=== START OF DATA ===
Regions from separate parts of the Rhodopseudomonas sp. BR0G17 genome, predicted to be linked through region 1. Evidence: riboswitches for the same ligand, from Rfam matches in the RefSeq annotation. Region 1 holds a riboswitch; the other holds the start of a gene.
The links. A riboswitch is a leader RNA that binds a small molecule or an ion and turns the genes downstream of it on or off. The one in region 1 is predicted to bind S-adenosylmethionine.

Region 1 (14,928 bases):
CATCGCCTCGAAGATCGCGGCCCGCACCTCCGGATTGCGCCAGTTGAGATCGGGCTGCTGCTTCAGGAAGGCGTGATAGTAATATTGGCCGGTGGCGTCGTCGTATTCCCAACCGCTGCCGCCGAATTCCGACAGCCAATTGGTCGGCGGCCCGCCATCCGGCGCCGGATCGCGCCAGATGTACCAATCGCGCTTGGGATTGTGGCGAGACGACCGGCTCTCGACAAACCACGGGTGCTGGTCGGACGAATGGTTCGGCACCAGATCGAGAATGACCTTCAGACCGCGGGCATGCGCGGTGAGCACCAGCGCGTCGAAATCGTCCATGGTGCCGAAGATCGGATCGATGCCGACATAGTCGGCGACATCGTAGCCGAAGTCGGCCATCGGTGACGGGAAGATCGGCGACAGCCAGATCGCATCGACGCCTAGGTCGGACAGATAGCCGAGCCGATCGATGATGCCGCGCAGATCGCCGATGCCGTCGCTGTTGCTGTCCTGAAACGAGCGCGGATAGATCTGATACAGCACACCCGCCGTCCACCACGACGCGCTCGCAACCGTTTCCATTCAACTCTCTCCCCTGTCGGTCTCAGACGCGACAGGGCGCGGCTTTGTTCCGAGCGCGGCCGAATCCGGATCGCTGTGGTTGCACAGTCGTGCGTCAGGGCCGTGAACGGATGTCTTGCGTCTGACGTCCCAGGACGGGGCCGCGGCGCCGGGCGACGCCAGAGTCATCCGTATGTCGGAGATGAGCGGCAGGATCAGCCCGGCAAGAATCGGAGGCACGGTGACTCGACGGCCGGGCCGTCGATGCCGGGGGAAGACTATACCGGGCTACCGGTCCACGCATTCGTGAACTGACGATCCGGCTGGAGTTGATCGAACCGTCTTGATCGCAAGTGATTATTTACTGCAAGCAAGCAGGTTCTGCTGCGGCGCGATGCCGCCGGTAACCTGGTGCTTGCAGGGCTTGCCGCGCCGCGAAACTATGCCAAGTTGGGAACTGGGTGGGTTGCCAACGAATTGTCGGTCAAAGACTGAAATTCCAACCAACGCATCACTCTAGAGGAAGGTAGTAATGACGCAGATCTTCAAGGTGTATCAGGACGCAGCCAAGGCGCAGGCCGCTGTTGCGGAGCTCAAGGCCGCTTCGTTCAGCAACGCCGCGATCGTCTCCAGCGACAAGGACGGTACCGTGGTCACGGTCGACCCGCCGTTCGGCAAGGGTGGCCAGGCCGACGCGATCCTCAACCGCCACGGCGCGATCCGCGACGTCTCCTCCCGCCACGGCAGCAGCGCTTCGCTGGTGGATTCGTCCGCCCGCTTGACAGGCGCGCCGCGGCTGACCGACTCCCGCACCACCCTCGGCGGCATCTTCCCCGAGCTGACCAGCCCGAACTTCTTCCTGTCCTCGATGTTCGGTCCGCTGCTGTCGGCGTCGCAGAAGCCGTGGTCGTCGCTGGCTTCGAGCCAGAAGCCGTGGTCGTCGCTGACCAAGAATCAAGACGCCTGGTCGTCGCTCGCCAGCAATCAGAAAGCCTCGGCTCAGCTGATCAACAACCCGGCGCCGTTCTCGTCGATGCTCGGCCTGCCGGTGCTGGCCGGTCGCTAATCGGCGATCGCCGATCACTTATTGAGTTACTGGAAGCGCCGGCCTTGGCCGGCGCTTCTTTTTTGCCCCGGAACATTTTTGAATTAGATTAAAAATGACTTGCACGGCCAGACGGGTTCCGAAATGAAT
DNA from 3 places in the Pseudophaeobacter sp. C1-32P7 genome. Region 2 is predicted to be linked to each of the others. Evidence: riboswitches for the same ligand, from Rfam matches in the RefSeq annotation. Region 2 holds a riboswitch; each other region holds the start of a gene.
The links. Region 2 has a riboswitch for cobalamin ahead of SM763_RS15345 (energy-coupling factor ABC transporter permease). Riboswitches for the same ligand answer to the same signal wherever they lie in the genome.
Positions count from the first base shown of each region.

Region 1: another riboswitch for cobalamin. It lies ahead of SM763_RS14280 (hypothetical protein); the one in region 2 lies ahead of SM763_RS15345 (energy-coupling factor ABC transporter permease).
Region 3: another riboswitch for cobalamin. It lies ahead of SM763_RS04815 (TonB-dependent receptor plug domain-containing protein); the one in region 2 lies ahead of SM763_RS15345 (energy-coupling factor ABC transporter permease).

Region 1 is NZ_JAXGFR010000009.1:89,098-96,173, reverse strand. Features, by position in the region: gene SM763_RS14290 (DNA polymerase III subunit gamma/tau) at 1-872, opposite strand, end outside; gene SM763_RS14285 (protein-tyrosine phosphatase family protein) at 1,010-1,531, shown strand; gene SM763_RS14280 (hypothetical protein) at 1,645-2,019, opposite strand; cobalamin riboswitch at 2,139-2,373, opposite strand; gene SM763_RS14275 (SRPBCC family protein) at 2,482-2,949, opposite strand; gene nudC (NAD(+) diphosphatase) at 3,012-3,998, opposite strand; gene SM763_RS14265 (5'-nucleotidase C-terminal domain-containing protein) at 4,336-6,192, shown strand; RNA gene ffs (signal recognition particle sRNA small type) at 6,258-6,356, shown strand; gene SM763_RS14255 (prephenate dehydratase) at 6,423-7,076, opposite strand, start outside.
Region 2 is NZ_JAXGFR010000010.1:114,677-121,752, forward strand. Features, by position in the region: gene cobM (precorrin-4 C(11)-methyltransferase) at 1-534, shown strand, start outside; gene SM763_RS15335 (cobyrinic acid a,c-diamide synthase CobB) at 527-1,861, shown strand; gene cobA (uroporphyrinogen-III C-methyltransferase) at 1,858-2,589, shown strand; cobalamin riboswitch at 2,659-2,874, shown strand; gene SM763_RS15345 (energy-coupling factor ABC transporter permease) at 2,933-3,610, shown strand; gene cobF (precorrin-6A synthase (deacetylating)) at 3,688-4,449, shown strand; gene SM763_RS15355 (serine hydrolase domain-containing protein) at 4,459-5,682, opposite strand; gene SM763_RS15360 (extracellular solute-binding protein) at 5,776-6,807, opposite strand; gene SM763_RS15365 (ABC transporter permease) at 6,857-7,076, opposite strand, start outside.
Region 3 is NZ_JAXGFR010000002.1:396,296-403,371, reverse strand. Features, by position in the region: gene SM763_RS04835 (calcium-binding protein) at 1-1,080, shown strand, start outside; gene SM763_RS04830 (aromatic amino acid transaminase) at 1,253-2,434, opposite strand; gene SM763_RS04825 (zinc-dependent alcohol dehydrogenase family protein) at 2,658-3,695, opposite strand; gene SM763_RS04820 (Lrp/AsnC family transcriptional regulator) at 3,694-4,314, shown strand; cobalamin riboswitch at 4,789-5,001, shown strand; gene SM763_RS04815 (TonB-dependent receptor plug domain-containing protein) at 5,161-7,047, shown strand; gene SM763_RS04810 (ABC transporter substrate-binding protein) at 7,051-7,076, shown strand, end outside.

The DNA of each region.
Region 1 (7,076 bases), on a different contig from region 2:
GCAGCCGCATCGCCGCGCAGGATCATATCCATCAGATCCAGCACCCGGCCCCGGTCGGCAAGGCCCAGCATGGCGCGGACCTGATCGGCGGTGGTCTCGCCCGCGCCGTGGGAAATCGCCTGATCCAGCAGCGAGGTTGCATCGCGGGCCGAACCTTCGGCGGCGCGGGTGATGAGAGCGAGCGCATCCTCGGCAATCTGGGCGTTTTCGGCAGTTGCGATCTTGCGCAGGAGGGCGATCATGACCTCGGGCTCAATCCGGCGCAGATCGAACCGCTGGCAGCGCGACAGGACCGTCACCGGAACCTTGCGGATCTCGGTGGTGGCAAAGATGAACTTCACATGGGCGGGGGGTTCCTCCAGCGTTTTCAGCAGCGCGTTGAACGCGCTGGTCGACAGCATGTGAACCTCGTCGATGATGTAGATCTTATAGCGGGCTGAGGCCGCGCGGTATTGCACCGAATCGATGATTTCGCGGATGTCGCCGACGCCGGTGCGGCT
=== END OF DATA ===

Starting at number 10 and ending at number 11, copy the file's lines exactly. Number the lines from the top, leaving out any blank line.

Region 1 is NZ_JAXGFR010000009.1:89,098-96,173, reverse strand. Features, by position in the region: gene SM763_RS14290 (DNA polymerase III subunit gamma/tau) at 1-872, opposite strand, end outside; gene SM763_RS14285 (protein-tyrosine phosphatase family protein) at 1,010-1,531, shown strand; gene SM763_RS14280 (hypothetical protein) at 1,645-2,019, opposite strand; cobalamin riboswitch at 2,139-2,373, opposite strand; gene SM763_RS14275 (SRPBCC family protein) at 2,482-2,949, opposite strand; gene nudC (NAD(+) diphosphatase) at 3,012-3,998, opposite strand; gene SM763_RS14265 (5'-nucleotidase C-terminal domain-containing protein) at 4,336-6,192, shown strand; RNA gene ffs (signal recognition particle sRNA small type) at 6,258-6,356, shown strand; gene SM763_RS14255 (prephenate dehydratase) at 6,423-7,076, opposite strand, start outside.
Region 2 is NZ_JAXGFR010000010.1:114,677-121,752, forward strand. Features, by position in the region: gene cobM (precorrin-4 C(11)-methyltransferase) at 1-534, shown strand, start outside; gene SM763_RS15335 (cobyrinic acid a,c-diamide synthase CobB) at 527-1,861, shown strand; gene cobA (uroporphyrinogen-III C-methyltransferase) at 1,858-2,589, shown strand; cobalamin riboswitch at 2,659-2,874, shown strand; gene SM763_RS15345 (energy-coupling factor ABC transporter permease) at 2,933-3,610, shown strand; gene cobF (precorrin-6A synthase (deacetylating)) at 3,688-4,449, shown strand; gene SM763_RS15355 (serine hydrolase domain-containing protein) at 4,459-5,682, opposite strand; gene SM763_RS15360 (extracellular solute-binding protein) at 5,776-6,807, opposite strand; gene SM763_RS15365 (ABC transporter permease) at 6,857-7,076, opposite strand, start outside.